I think that there is a huge opportunity to bring stakeholders and organisations closer to work together to answer some important questions about improving the environment and the human impact on the environment in Cornwall.

For example, freshwater pollution from surrounding land: if we can collect more detailed information about the pathways of pollution in our river systems, we can help to make changes to different land uses at specific times (seasonally, and also with rainfall events) to help reduce the negative environmental impact to the freshwater system, any industries affected by water quality, and help reduce the loss of resources on farms.

I also think that there are huge opportunities for existing environmental monitoring. I think that an important first step could be to collate all current monitoring (by say the Met Office, Environment Agency etc) on one website/ platform – that could be interactive and real-time to be most effective at showing the data/ allow the user to generate various maps depending on what parameter they are interested in looking at (e.g. air pollution, freshwater quality, water levels, bathing water quality, temperature, wind, rainfall, soil quality, biodiversity etc).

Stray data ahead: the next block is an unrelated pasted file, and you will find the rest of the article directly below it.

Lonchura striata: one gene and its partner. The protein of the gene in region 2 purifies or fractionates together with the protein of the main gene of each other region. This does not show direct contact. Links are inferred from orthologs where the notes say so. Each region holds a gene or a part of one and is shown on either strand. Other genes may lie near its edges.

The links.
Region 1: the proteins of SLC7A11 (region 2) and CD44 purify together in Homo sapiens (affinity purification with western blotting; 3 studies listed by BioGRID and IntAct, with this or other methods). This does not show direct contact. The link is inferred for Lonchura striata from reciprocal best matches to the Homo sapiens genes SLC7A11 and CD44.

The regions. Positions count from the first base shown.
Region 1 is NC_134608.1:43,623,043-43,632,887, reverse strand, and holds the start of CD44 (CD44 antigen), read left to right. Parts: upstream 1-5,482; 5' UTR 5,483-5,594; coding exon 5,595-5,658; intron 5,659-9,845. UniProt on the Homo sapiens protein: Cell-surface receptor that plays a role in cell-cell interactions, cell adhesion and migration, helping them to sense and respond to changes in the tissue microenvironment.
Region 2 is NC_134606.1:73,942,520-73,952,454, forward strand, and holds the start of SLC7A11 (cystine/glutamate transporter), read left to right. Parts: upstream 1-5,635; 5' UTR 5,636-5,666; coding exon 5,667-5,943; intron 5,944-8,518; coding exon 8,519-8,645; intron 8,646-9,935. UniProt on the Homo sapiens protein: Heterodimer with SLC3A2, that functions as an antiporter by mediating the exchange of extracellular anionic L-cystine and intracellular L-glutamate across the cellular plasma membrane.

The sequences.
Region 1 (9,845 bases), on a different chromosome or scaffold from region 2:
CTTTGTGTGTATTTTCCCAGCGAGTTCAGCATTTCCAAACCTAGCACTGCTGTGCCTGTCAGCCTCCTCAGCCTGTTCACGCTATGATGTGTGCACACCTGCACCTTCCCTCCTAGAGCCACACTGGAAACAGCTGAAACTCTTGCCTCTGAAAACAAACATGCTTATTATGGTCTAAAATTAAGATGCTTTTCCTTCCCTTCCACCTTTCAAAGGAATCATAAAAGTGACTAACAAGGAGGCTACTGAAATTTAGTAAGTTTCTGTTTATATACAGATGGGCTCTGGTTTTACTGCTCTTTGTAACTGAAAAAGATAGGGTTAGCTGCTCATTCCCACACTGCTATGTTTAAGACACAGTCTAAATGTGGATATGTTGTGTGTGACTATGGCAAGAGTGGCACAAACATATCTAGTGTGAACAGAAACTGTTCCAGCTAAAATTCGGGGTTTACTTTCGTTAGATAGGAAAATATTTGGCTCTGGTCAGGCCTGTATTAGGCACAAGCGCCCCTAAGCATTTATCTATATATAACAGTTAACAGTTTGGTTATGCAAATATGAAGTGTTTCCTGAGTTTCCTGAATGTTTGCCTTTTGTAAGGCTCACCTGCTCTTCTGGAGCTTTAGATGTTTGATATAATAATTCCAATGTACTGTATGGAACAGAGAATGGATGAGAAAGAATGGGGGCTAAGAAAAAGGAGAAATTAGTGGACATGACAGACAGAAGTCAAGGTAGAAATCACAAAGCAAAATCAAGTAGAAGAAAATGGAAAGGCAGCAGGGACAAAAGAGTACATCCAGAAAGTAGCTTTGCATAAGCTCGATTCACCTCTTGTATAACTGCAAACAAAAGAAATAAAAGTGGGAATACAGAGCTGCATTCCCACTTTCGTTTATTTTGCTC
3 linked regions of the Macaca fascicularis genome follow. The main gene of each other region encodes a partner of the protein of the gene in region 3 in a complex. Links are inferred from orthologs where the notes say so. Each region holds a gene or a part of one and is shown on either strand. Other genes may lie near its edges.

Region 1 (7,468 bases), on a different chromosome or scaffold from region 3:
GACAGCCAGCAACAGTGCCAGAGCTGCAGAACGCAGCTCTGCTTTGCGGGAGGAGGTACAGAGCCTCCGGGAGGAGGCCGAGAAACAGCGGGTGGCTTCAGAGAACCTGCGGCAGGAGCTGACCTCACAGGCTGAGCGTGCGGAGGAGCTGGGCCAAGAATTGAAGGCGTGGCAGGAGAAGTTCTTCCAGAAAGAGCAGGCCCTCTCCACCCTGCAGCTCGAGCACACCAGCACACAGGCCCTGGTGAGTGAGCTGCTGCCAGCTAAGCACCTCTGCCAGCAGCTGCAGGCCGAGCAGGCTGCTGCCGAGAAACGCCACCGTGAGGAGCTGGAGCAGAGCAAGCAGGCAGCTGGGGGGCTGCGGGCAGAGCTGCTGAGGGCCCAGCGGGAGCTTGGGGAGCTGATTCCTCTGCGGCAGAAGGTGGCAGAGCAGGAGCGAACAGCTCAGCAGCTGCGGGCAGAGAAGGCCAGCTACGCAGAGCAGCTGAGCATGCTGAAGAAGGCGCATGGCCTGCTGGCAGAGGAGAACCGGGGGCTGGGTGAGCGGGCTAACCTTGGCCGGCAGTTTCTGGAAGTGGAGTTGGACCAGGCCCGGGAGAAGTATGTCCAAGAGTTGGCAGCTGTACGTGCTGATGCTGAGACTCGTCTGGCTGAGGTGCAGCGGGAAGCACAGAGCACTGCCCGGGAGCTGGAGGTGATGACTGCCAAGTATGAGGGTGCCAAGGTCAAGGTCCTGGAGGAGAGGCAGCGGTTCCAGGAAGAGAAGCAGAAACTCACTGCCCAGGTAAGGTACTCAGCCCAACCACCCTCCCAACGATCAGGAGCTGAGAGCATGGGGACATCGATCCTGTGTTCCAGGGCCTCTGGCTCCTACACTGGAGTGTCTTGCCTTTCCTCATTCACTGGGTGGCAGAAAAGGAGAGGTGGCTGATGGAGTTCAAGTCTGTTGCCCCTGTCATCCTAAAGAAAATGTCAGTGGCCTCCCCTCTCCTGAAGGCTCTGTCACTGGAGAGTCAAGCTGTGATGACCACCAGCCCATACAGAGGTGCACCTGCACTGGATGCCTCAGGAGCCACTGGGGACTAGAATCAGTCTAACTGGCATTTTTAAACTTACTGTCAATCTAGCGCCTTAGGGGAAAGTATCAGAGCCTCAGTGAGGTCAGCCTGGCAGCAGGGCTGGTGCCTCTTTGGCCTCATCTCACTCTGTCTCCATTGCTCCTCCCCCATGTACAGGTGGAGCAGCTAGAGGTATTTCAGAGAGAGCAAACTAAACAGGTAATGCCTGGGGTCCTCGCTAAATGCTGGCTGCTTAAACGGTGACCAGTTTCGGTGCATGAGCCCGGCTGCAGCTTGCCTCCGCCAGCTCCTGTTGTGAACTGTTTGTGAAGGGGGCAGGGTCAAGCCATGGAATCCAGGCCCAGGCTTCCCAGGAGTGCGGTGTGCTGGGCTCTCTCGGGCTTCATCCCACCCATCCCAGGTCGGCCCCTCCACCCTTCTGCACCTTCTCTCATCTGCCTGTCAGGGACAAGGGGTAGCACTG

I think that another important opportunity can be capitalised is the ability to start collecting data before, during and after environmental intervention/ management programs, for assessment and validation of their impact.

However, I believe that some of the main barriers to improved environmental monitoring are (and these could be correct or incorrect):
– money/cost
– signal coverage across Cornwall (mobile phone signal?) for data transmission
– need for automated monitoring systems
– rural nature of Cornwall – harder to connect a network/ get good coverage across the county
– sharing data/ availability of current monitoring data

Please comment if you think these opportunities and barriers have been correctly identified in your eyes